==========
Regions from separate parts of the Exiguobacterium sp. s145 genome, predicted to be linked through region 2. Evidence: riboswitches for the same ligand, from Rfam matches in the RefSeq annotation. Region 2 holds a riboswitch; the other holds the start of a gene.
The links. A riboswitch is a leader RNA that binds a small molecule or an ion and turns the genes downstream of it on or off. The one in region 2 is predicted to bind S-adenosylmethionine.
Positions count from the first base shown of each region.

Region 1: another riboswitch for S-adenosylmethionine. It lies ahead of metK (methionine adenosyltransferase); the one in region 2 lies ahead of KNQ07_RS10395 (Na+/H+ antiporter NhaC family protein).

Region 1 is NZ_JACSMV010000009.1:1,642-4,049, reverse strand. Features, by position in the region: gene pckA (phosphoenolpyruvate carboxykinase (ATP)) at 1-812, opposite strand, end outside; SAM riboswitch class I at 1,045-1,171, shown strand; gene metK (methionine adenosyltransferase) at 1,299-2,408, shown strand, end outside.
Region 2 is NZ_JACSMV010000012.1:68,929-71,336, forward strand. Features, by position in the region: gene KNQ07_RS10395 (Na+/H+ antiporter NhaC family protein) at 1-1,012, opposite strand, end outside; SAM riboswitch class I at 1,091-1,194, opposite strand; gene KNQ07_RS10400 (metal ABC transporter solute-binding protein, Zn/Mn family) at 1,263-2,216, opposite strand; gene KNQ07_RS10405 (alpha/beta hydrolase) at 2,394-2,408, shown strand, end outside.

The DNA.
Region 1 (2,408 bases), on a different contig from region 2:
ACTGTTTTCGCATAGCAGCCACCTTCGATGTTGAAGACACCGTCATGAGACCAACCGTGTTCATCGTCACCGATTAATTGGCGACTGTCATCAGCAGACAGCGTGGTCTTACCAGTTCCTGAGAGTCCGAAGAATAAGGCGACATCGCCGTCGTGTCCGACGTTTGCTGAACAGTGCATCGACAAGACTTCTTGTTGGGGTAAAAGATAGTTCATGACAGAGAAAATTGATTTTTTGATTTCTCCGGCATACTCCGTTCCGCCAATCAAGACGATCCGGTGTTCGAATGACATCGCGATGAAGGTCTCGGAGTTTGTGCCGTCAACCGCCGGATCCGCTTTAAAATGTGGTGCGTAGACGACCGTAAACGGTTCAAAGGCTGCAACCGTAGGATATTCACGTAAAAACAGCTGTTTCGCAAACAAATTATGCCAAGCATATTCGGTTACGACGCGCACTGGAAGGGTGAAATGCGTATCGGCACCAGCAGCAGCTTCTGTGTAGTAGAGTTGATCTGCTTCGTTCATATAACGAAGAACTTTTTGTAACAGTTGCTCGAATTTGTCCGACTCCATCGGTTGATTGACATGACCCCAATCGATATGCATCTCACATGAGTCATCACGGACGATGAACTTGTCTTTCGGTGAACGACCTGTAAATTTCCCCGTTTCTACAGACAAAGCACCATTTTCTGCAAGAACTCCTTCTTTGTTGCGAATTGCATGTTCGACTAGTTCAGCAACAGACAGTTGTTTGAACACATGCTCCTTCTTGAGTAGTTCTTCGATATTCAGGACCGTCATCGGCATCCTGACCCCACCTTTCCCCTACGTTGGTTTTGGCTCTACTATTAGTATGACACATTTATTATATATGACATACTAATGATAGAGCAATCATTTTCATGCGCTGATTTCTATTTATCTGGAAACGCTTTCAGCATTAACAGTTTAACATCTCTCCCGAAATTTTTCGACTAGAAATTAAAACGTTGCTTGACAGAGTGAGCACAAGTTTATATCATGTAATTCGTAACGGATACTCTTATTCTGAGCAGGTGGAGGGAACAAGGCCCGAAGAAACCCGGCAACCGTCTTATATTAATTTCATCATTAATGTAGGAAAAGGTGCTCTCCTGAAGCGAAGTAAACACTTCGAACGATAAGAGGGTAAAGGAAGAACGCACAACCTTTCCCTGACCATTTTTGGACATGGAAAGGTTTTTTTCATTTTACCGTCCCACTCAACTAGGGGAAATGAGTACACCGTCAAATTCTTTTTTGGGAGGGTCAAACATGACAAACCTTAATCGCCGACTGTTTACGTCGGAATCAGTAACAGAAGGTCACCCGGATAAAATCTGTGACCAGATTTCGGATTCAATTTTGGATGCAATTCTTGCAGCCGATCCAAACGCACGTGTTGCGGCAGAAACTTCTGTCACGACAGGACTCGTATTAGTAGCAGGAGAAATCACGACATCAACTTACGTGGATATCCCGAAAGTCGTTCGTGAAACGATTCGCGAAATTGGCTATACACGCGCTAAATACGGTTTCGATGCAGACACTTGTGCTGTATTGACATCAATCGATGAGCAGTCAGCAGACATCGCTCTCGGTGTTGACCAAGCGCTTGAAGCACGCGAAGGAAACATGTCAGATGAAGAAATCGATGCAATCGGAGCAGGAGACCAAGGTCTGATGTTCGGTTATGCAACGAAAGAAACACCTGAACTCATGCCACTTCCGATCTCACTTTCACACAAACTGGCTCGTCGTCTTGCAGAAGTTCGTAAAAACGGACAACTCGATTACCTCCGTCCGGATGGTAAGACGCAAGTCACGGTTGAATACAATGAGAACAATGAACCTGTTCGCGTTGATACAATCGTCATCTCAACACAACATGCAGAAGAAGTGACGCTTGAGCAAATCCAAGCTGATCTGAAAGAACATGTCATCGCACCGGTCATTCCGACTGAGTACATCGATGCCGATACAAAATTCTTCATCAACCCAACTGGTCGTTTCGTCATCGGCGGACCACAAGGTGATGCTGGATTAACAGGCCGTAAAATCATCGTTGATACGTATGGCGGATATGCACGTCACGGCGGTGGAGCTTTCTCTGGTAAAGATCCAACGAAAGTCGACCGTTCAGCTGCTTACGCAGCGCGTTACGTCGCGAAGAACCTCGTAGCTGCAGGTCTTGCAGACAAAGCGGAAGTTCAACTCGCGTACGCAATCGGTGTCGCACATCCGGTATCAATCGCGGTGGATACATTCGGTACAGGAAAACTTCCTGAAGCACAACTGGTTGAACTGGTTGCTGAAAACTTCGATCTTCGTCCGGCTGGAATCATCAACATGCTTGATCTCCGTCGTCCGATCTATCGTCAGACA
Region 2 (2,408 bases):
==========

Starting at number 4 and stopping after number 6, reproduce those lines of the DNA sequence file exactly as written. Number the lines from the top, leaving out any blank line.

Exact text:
Region 1: another riboswitch for S-adenosylmethionine. It lies ahead of metK (methionine adenosyltransferase); the one in region 2 lies ahead of KNQ07_RS10395 (Na+/H+ antiporter NhaC family protein).

Region 1 is NZ_JACSMV010000009.1:1,642-4,049, reverse strand. Features, by position in the region: gene pckA (phosphoenolpyruvate carboxykinase (ATP)) at 1-812, opposite strand, end outside; SAM riboswitch class I at 1,045-1,171, shown strand; gene metK (methionine adenosyltransferase) at 1,299-2,408, shown strand, end outside.
Region 2 is NZ_JACSMV010000012.1:68,929-71,336, forward strand. Features, by position in the region: gene KNQ07_RS10395 (Na+/H+ antiporter NhaC family protein) at 1-1,012, opposite strand, end outside; SAM riboswitch class I at 1,091-1,194, opposite strand; gene KNQ07_RS10400 (metal ABC transporter solute-binding protein, Zn/Mn family) at 1,263-2,216, opposite strand; gene KNQ07_RS10405 (alpha/beta hydrolase) at 2,394-2,408, shown strand, end outside.